This is not all. Since about 67 per cent of the population is still dependent on rain, groundwater continues to be lifted indiscriminately. Resulting in a sharp drop of 3 to 5 per cent every year in the water tables (from 20-30 ft to 300-400 ft). In some areas all the three levels of soil stand exhausted. Add to this, no plans are in the pipeline to decongest highly populated areas, which result in too many tubewells and a lowering of the groundwater table.


The harsh reality is that acute water shortage and unseasonal rains have destroyed crops in over 93.81 lakh hectares in northern India alone till date. In some regions drought-like situations prevail with too little rain resulting in over 40% crop failures due to lack of irrigation, while floods in others have lead to destruction of harvest.


What is indefensible is that the Government was forewarned about the drought. Was it waiting for it to occur and then try and minimize the impact? Some measures to ease the situation are elementary. Why was nothing done to stop deforestation, which has resulted in drought-prone areas retaining less water? What is being done to stop village tanks from being silted?


Believe it or not we don’t have a full-fledged rain-harvesting plan wherein a large part of the problem could be solved by harnessing this technology, which could be optimally managed at the local self-government level. Unfortunately, politicians have muddied the waters leading to large areas, which once had abundant water supply, now reeling under water shortage.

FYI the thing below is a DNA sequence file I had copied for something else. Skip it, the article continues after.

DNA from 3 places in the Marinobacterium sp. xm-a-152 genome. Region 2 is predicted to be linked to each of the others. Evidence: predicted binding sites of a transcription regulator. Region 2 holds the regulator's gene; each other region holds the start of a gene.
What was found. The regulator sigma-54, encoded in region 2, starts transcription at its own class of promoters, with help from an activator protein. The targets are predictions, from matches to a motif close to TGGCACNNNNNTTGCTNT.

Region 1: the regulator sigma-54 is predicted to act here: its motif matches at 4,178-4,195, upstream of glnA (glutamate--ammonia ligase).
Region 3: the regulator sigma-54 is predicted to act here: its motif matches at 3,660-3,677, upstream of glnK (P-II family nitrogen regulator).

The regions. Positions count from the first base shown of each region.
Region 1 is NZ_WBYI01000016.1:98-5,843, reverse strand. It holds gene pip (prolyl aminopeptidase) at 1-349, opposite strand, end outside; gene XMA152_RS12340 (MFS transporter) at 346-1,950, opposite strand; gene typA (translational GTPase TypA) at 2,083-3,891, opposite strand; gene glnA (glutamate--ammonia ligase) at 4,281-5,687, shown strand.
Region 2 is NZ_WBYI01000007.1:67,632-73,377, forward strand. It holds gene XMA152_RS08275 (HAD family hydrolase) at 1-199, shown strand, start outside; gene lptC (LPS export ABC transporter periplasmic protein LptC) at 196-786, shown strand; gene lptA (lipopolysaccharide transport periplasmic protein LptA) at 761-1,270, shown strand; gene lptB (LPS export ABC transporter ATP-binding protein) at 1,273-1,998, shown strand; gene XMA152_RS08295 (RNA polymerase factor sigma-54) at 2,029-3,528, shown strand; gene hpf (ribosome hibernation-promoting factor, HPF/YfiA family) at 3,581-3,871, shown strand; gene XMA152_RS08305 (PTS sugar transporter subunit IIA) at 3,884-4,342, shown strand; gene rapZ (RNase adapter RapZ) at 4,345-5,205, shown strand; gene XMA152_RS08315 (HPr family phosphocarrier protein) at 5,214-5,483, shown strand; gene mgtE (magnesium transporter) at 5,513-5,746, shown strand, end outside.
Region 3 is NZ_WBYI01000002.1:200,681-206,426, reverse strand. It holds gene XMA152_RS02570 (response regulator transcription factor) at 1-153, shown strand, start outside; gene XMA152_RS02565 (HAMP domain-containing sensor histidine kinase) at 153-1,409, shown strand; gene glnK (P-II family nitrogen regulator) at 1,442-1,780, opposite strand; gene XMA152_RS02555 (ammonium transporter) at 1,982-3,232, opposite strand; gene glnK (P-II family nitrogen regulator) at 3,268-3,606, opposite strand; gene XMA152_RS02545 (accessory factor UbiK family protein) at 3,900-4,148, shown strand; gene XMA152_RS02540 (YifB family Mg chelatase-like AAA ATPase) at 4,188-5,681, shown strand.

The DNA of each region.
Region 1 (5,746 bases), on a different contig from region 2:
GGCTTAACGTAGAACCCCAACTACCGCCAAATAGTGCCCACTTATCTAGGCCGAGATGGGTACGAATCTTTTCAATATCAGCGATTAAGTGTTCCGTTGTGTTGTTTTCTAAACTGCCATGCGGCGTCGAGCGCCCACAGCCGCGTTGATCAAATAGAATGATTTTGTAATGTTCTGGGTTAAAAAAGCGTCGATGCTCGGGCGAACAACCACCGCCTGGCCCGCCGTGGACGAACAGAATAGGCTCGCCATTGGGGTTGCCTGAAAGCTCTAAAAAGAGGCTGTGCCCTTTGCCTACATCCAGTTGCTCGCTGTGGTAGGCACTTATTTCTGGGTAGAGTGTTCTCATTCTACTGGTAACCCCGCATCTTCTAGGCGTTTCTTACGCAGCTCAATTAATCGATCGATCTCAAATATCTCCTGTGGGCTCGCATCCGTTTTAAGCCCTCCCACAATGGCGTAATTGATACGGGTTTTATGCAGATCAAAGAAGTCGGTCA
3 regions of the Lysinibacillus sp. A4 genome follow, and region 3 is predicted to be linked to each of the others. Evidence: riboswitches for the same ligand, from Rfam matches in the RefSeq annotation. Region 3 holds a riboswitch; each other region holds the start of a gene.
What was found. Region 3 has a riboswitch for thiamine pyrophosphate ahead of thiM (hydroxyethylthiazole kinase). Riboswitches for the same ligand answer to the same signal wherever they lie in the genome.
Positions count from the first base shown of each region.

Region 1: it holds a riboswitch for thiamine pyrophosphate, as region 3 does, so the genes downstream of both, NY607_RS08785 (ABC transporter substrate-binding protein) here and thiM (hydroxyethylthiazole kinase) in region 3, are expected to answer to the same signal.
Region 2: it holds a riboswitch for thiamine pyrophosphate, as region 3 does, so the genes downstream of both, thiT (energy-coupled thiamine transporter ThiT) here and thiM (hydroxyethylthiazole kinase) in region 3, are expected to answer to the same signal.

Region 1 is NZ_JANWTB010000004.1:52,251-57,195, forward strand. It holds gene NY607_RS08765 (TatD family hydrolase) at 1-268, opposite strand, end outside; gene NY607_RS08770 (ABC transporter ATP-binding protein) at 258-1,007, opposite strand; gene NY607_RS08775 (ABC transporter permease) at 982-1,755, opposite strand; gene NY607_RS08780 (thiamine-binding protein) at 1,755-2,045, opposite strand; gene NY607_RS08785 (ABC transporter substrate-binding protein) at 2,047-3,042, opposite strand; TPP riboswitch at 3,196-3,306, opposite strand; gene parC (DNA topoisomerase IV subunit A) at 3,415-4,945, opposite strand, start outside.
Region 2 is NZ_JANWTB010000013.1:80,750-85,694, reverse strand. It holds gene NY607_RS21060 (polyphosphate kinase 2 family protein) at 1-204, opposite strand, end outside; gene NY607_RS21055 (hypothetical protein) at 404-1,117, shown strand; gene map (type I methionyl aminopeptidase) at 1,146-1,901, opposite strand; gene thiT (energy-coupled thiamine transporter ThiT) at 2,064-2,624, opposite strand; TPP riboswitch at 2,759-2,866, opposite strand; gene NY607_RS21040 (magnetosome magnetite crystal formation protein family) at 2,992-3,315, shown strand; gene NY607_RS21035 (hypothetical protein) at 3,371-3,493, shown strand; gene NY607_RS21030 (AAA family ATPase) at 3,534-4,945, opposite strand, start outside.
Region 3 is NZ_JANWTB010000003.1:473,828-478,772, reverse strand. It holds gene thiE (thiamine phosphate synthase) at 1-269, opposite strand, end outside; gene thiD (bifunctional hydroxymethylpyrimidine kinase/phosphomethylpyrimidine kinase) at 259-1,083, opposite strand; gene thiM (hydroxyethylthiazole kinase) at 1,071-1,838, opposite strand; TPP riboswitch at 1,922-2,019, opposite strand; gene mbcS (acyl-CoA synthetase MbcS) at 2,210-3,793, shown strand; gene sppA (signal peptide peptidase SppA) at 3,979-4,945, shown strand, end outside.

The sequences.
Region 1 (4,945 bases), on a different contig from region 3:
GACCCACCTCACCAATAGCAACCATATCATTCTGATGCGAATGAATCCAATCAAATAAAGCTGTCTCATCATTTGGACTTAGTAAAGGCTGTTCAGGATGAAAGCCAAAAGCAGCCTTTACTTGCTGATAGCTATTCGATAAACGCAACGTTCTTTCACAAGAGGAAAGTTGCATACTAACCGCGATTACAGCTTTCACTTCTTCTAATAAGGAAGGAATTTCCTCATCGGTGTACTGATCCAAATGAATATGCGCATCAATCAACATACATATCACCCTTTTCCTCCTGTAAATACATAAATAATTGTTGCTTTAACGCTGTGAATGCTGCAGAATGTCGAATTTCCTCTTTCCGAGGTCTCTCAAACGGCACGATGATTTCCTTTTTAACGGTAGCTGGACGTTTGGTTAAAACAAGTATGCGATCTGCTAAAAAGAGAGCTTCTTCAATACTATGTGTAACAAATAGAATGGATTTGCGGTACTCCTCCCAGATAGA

Appallingly in the last twenty years alone over 346,538 farmers committed suicide, an average of 16,500 casualties annually or 45 deaths every day according to the National Crime Records Bureau. However, agricultural experts aver the actual number of suicides is treble of this. In Punjab, the country’s food bowl in 11 districts till three years ago almost 6,926 farmers and farm labourers committed suicide.


Further, the farm sector is crippled by high indebtedness.  While the all-India aggregate rests at 51.9%, Andhra Pradesh has the highest share of indebted agricultural households 92.9% followed by Southern brethrens Telengana 89.1, Tamil Nadu 82.5, Kerala and Karnataka at 77.7% and 77.3%. Shockingly, Rajasthan is next with 61.8% and Punjab at 53.2%.   


Worse, despite the country boasting of great ancient rivers and plentiful waters, throats remain parched till death finally ends the agony. Think. Year after year hunger devours Bihar, Jharkhand, Rajasthan, Gujarat, Orissa, Maharashtra, Madhya Pradesh, Punjab, Haryana and UP. This year’s “aridity map” shows “severe arid conditions”.